Virginia can continue prohibiting uranium development within its borders.
The Supreme Court issued a split opinion today that the state's decades-old extraction ban does not conflict with federal law that puts the U.S. government in charge of safety oversight for uranium and other radiological materials.
The decision is a defeat for Virginia Uranium Inc., a company with its eye on a southern Virginia site that holds what it calls the largest untapped uranium deposit in the country. The company has been fighting the state's policy for years and gained the support of the Trump administration last year.
Virginia Uranium filed suit in 2015, arguing that the 1982 prohibition goes beyond mining, a state issue, and extends to uranium ore processing, or milling, a federal issue. The Atomic Energy Act of 1954 gives the Nuclear Regulatory Commission exclusive oversight over radiation safety issues.
State officials countered that lawmakers established the ban for a variety of reasons well within Virginia's authority. During oral arguments in November, several justices appeared uncomfortable with trying to discern the exact motives of state lawmakers (E&E News PM, Nov. 5, 2018).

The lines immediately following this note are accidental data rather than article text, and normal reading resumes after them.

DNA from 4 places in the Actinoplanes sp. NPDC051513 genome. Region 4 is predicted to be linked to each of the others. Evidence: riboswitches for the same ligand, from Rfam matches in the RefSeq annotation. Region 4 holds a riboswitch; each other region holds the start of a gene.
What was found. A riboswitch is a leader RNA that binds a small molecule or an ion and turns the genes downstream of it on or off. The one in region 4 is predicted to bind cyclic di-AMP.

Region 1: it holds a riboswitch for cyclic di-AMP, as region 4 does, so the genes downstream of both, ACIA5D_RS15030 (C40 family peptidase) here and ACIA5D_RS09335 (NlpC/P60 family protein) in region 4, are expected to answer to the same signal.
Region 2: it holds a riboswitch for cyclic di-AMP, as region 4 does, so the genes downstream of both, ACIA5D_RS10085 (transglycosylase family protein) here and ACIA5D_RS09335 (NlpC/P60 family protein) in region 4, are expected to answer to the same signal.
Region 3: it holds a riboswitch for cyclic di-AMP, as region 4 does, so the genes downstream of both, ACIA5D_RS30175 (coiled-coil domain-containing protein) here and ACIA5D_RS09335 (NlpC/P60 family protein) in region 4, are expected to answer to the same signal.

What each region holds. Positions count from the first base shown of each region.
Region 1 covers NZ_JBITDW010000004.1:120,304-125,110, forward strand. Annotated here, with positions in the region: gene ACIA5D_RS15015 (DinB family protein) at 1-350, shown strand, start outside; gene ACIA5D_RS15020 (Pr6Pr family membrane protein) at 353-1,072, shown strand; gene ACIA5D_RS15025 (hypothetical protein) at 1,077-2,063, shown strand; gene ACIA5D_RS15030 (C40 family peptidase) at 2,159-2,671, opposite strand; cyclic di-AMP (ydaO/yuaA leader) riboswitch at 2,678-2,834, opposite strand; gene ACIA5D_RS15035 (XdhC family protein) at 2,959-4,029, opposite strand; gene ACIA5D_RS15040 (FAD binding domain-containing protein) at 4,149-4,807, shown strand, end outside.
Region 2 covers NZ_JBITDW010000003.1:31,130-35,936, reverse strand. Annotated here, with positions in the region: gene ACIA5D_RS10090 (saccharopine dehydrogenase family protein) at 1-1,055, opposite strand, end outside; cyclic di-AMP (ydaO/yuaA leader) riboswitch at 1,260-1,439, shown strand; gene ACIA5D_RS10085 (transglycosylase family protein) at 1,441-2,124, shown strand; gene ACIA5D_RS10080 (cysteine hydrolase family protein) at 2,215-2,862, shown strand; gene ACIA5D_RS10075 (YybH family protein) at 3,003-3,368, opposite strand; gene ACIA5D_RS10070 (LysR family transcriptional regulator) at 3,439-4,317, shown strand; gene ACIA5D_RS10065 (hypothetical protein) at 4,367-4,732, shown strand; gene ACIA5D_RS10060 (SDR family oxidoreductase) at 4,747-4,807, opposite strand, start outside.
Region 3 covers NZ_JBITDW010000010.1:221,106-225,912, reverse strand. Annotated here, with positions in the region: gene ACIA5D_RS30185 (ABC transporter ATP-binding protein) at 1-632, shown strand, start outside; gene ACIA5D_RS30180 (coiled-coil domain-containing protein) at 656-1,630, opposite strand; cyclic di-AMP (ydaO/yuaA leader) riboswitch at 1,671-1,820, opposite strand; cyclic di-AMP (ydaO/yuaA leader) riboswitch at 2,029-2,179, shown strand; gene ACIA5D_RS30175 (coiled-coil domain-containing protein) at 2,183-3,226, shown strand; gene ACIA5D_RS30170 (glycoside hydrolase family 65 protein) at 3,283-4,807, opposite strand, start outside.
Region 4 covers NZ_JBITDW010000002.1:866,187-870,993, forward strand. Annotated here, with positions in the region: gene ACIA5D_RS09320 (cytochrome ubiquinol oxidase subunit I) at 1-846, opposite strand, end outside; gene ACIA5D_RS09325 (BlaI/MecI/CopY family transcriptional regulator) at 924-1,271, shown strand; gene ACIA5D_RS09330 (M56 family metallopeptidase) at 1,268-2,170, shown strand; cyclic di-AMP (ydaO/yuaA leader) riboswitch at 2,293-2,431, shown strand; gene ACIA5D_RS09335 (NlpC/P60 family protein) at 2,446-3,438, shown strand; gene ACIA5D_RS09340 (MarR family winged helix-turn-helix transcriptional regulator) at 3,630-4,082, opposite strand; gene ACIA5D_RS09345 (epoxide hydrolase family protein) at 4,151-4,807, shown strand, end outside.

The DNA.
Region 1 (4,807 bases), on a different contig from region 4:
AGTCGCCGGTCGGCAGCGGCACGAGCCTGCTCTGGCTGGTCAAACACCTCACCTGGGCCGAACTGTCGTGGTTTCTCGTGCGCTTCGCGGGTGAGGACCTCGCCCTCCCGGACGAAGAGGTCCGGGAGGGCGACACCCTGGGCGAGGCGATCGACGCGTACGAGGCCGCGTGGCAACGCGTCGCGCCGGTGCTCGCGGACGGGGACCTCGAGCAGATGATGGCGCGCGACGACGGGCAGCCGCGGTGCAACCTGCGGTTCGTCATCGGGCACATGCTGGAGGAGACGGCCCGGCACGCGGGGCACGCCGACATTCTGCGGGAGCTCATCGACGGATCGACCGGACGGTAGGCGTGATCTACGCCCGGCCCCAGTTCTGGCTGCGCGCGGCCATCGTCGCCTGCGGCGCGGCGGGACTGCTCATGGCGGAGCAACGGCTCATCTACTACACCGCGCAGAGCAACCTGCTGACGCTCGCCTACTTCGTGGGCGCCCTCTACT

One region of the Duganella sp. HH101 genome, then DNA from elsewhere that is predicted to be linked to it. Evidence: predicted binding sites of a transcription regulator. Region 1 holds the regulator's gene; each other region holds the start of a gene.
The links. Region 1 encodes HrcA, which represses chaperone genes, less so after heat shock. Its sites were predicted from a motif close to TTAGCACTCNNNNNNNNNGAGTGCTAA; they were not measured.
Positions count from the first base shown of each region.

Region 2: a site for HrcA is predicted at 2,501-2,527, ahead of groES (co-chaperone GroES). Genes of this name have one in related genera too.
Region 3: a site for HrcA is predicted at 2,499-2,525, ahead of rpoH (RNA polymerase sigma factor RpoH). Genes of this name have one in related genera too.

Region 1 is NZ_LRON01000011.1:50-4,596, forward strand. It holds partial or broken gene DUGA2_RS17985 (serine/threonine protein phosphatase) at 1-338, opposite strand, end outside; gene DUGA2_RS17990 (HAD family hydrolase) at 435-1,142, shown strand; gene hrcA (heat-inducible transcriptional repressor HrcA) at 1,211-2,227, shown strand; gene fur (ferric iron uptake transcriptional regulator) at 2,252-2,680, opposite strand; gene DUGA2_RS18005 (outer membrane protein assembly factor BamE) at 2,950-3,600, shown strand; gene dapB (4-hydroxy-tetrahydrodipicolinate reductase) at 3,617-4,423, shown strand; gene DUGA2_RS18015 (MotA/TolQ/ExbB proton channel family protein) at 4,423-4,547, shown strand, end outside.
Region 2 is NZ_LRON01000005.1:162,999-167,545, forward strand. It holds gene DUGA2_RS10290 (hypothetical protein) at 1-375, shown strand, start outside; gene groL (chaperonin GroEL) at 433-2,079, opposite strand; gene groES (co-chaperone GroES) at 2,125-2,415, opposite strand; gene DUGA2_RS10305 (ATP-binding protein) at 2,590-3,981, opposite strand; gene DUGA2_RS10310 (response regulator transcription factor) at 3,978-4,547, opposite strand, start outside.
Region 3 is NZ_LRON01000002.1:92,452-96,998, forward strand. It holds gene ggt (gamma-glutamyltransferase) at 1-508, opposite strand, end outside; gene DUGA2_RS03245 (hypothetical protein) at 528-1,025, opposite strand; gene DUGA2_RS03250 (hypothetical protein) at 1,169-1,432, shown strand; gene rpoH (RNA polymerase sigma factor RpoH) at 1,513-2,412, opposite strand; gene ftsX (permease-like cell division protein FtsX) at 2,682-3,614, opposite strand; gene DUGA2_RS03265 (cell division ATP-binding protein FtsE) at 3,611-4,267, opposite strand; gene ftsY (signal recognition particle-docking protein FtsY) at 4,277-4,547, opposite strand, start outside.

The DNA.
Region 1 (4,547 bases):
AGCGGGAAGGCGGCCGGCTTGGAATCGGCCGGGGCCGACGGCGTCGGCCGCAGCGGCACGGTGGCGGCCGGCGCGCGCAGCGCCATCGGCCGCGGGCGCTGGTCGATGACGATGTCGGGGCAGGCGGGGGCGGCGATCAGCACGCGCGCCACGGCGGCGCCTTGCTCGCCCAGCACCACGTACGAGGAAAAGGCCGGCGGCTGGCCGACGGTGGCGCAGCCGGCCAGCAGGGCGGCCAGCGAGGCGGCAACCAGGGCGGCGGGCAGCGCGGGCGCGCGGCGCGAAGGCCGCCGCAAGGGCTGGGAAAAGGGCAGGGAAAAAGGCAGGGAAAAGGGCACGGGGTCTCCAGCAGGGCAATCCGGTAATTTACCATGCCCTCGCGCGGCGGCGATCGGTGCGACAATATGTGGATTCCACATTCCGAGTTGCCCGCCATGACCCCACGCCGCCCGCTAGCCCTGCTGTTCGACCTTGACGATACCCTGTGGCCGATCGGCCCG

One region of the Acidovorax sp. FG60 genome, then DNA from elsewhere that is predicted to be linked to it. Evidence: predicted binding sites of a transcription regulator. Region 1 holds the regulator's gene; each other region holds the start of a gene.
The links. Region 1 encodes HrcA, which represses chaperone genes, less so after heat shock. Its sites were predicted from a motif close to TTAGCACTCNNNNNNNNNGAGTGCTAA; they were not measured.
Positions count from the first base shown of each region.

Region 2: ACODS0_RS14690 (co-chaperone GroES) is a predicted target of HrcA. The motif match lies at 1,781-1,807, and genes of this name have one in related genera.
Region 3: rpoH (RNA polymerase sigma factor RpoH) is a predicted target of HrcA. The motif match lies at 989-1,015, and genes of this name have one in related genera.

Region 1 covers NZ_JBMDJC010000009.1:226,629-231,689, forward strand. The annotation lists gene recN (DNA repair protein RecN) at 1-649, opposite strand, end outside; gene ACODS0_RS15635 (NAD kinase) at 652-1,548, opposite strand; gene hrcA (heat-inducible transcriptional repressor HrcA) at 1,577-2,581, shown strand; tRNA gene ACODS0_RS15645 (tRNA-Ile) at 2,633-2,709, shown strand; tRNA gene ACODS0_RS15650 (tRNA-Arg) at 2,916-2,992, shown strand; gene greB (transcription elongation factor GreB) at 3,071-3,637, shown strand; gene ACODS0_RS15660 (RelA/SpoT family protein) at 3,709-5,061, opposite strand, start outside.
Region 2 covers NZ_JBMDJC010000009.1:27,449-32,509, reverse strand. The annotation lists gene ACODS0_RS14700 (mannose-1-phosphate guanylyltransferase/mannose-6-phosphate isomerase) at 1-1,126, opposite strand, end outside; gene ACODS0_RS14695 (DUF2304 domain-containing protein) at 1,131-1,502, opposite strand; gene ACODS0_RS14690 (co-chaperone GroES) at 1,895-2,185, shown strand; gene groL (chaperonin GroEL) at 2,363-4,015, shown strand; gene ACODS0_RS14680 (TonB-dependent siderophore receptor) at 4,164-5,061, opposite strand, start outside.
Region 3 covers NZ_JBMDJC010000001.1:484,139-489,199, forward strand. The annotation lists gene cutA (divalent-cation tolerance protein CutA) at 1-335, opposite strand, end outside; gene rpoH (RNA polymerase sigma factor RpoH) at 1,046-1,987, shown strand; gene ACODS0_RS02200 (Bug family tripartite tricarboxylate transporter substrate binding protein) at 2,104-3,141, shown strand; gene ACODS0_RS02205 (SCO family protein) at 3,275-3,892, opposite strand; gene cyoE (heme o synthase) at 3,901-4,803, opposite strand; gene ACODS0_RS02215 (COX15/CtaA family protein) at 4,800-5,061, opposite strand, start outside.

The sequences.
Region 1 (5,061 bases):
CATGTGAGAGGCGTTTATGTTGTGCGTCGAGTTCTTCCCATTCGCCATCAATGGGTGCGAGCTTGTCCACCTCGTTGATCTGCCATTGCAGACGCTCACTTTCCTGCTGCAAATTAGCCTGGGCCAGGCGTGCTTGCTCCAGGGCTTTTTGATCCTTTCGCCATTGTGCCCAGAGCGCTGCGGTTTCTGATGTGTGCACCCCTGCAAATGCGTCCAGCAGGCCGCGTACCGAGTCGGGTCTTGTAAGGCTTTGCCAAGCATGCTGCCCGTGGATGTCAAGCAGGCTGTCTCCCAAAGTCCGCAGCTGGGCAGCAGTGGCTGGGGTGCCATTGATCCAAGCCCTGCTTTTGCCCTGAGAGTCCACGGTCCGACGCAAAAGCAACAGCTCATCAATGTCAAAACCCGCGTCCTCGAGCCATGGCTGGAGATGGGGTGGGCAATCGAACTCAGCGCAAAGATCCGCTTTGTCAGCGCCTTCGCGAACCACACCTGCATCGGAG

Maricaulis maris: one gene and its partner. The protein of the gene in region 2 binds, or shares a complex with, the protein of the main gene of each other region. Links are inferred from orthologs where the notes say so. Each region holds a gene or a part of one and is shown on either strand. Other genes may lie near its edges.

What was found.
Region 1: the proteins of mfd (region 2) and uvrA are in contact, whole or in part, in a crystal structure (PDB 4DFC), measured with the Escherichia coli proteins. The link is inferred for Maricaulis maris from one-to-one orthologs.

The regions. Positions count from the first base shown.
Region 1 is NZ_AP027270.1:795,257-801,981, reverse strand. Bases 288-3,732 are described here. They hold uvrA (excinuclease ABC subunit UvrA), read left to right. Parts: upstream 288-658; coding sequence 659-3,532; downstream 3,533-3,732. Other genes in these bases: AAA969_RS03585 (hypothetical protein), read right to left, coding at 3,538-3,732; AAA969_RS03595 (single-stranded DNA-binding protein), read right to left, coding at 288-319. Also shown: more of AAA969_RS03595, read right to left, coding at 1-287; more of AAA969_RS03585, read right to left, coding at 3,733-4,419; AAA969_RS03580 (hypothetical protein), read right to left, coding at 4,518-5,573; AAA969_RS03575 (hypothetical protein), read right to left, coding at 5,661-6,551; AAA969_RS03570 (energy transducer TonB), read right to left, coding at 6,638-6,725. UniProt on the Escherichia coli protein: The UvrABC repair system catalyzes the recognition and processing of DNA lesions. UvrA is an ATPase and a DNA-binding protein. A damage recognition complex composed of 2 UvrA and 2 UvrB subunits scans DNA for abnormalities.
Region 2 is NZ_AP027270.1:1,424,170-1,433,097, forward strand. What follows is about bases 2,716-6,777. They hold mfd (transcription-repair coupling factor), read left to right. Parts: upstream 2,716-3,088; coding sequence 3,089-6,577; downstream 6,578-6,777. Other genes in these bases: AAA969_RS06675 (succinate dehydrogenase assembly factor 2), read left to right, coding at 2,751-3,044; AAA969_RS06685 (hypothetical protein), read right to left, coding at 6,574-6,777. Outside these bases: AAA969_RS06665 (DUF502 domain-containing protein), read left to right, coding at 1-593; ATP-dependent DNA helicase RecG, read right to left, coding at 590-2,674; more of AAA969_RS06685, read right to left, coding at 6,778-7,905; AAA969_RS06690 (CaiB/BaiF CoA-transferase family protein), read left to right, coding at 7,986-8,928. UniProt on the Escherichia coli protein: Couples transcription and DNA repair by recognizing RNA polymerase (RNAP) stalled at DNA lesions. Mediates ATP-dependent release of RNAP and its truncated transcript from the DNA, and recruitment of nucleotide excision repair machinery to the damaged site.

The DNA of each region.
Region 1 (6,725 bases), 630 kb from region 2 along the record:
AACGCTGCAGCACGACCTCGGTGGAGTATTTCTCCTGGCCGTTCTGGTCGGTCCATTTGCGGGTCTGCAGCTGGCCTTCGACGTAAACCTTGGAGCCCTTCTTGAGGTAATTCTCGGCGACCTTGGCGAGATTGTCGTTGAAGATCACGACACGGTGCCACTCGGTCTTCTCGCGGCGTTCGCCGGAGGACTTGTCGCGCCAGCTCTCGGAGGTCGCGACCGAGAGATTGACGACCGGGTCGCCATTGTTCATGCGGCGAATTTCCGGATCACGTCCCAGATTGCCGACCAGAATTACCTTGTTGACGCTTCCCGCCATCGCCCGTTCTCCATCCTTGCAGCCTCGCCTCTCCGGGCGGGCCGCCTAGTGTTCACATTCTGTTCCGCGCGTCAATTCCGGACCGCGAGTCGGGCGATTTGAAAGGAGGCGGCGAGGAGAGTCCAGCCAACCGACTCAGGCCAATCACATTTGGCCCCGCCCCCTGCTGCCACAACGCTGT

"True, the AEA gives the Nuclear Regulatory Commission significant authority over the milling, transfer, use, and disposal of uranium, as well as the construction and operation of nuclear power plants," Justice Neil Gorsuch wrote.
"But Congress conspicuously chose to leave untouched the States' historic authority over the regulation of mining activities on private lands within their borders," he concluded. "Nor do we see anything to suggest that the enforcement of Virginia's law would frustrate the AEA’s purposes and objectives."
Justices Clarence Thomas and Brett Kavanaugh joined in the opinion. Justices Ruth Bader Ginsburg, Sonia Sotomayor and Elena Kagan agreed with the conclusion but issued a separate opinion laying out a different analysis.
Chief Justice John Roberts and Justices Stephen Breyer and Samuel Alito dissented.